Junior Return is a set of glass capsules that provide a miniature, computer controlled hydroponic environment; the plants’ roots are submerged in nutrient-infused water, while LED lights supply the illumination required. These pods are tethered by electrical wire to a battery pack that supplies the energy for all of the plan's requirements. A digital timer counts the seconds that remain until a small pump is activated, briefly moving air to the plant and the water that bathes its roots. Then, with little notice, a few bubbles appear in the water, the only resolve of the anticipation.
The system keeps its enclosed plant in a dwarf state by supplying only enough resources to survive but not thrive. I kept a broccoli seedling alive for almost three years using this technique, and wanted to formalize this behavior in a device. The plant in this container could flourish in the most meager of environments, but would also be invisible to us in significance and aesthetic consideration.
Note: Read an interview with artist Philip Ross. (Originally published in Rhizome News.)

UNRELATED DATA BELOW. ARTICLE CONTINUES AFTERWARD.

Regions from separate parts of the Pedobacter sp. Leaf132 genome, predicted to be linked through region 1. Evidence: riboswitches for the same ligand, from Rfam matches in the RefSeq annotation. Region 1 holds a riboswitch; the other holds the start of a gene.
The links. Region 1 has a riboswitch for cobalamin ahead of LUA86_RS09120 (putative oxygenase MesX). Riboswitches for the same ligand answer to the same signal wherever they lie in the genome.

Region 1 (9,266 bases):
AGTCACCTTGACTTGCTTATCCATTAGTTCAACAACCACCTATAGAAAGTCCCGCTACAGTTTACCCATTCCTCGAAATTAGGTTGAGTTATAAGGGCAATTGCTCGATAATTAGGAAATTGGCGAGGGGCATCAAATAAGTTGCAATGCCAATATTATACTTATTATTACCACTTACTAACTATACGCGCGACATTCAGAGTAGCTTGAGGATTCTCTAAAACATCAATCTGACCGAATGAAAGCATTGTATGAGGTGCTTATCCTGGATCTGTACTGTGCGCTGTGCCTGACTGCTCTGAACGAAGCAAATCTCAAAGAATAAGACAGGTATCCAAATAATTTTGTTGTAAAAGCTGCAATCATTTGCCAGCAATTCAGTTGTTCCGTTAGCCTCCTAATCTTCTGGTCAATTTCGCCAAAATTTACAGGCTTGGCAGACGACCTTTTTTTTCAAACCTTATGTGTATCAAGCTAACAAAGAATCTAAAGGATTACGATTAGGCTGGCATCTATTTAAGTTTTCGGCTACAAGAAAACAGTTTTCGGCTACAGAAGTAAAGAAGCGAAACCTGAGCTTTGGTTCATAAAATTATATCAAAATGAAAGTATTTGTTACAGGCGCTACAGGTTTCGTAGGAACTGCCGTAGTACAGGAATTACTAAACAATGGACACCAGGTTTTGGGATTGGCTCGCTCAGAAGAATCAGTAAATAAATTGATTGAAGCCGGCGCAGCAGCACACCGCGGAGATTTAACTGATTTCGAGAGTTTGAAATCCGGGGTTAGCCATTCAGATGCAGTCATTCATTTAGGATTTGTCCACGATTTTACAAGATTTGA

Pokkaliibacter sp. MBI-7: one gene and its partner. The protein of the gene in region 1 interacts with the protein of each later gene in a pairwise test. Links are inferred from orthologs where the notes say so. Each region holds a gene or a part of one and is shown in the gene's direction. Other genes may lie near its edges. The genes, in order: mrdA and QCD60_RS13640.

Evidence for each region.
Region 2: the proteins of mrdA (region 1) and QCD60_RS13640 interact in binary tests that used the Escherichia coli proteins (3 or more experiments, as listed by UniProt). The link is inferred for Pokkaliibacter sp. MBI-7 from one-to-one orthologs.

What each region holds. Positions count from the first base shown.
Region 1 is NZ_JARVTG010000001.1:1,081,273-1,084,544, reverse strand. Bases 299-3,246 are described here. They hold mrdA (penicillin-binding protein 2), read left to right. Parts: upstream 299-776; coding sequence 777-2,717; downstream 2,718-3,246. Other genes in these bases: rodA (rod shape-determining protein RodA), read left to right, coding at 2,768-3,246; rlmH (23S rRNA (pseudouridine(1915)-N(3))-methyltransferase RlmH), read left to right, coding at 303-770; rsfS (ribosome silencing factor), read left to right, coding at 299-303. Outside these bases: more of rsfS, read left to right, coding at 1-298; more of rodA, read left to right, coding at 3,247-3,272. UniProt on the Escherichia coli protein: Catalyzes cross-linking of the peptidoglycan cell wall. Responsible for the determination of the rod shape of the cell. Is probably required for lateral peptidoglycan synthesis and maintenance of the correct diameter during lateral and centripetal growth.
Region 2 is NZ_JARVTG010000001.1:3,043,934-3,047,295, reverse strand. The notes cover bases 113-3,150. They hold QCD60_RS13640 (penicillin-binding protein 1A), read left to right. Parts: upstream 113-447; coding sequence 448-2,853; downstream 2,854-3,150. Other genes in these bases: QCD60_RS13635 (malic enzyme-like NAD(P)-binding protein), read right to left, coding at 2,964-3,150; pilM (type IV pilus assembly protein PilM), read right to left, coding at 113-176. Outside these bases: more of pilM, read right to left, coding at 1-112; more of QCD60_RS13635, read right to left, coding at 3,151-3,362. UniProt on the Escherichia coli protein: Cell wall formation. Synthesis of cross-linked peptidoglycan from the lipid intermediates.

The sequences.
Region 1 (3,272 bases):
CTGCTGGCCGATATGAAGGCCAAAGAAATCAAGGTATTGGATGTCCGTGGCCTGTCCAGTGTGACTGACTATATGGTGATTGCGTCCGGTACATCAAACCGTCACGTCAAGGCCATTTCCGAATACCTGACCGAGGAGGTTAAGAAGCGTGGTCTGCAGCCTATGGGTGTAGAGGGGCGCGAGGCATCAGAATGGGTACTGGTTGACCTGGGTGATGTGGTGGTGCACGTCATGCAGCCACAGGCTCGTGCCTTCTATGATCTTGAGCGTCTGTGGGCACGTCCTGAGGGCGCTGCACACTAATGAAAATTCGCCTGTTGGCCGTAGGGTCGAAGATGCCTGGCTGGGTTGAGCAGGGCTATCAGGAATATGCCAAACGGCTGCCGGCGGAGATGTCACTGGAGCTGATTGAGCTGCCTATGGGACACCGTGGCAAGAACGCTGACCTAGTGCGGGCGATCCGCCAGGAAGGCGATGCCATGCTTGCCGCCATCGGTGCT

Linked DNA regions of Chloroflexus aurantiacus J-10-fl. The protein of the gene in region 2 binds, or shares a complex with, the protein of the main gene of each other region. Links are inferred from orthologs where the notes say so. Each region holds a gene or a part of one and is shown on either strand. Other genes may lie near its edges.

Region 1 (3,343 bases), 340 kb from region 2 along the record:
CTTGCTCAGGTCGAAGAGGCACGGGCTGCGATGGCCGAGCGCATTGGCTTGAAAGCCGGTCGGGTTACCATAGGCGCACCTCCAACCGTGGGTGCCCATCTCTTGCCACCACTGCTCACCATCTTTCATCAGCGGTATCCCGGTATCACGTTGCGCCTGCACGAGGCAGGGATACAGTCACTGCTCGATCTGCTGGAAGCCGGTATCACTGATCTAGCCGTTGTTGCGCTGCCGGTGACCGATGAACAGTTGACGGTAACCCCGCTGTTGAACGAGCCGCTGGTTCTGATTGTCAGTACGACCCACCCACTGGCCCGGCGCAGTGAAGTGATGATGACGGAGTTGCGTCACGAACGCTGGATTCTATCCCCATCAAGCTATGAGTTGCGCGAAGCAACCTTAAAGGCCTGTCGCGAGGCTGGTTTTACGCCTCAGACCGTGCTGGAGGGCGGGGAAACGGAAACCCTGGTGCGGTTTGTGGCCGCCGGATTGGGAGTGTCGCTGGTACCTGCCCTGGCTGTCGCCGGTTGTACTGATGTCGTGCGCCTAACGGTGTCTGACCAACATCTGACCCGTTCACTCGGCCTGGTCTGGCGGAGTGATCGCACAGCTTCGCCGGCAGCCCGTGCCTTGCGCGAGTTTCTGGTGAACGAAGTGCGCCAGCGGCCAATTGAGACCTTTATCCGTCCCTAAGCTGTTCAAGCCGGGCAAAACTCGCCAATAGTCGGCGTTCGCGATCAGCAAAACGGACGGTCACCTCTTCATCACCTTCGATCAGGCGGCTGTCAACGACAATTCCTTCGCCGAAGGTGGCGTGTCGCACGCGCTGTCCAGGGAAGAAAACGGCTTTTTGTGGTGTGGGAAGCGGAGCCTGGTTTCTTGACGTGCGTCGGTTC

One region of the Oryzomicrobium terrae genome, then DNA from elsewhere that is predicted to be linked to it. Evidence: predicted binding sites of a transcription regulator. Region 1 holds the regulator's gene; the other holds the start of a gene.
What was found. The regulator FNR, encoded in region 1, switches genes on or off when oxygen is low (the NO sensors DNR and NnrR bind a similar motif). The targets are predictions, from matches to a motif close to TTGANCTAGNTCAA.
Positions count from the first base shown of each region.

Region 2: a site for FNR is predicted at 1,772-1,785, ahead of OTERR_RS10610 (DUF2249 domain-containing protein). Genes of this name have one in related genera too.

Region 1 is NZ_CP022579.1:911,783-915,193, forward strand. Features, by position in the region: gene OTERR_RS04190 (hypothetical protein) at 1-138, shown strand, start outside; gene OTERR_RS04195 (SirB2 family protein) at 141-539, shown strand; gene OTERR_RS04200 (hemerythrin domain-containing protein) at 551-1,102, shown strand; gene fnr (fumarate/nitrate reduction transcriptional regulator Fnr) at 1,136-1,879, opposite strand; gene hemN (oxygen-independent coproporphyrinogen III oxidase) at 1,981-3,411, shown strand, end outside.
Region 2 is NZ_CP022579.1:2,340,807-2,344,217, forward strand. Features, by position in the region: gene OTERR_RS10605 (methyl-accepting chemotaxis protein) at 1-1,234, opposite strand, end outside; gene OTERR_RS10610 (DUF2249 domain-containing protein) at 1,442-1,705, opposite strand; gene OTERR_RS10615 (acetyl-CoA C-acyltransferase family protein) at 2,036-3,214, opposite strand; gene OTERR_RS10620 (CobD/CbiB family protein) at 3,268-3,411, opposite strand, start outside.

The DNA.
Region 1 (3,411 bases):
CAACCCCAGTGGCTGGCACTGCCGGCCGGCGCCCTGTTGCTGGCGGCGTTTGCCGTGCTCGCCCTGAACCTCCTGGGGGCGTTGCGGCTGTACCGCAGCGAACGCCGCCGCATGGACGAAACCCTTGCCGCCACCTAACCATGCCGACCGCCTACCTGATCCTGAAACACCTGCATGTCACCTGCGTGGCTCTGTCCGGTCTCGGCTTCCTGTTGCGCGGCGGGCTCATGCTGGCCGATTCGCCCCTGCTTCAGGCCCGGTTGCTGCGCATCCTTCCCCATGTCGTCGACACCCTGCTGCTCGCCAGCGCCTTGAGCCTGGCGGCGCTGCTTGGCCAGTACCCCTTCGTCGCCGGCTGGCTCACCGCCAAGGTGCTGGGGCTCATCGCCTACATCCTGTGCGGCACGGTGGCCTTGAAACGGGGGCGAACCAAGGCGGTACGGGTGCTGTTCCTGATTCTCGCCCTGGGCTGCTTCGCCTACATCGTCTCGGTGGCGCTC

Consisting of 17 vibrant hornbeam trees formally planted in a grid pattern, at the heart of this landscape three trees will slowly rotate. In place of the familiar movement of shade according to the rotation of the earth around the sun, here shade migrates at an artificial speed, transforming the familiar patterns of the natural world into artificial creations.
This system provides light and food in the form of hydroponic solution for the plant. The plant reacts to the device by growing. The device in-turn reacts to the plant by producing a rasterized inkjet drawing of the plant every twenty-four hours. After a new drawing is produced the system scrolls the roll of paper approximately four inches so a new drawing can be produced during the next cycle. This system is allowed to run indefinitely and the final outcome is not predetermined.
The Fragmented Orchestra is a huge distributed musical structure modelled on the firing of the human brain's neurons. The Fragmented Orchestra connects 24 public sites across the UK to form a tiny networked cortex, which will adapt, evolve and trigger site-specific sounds via FACT in Liverpool.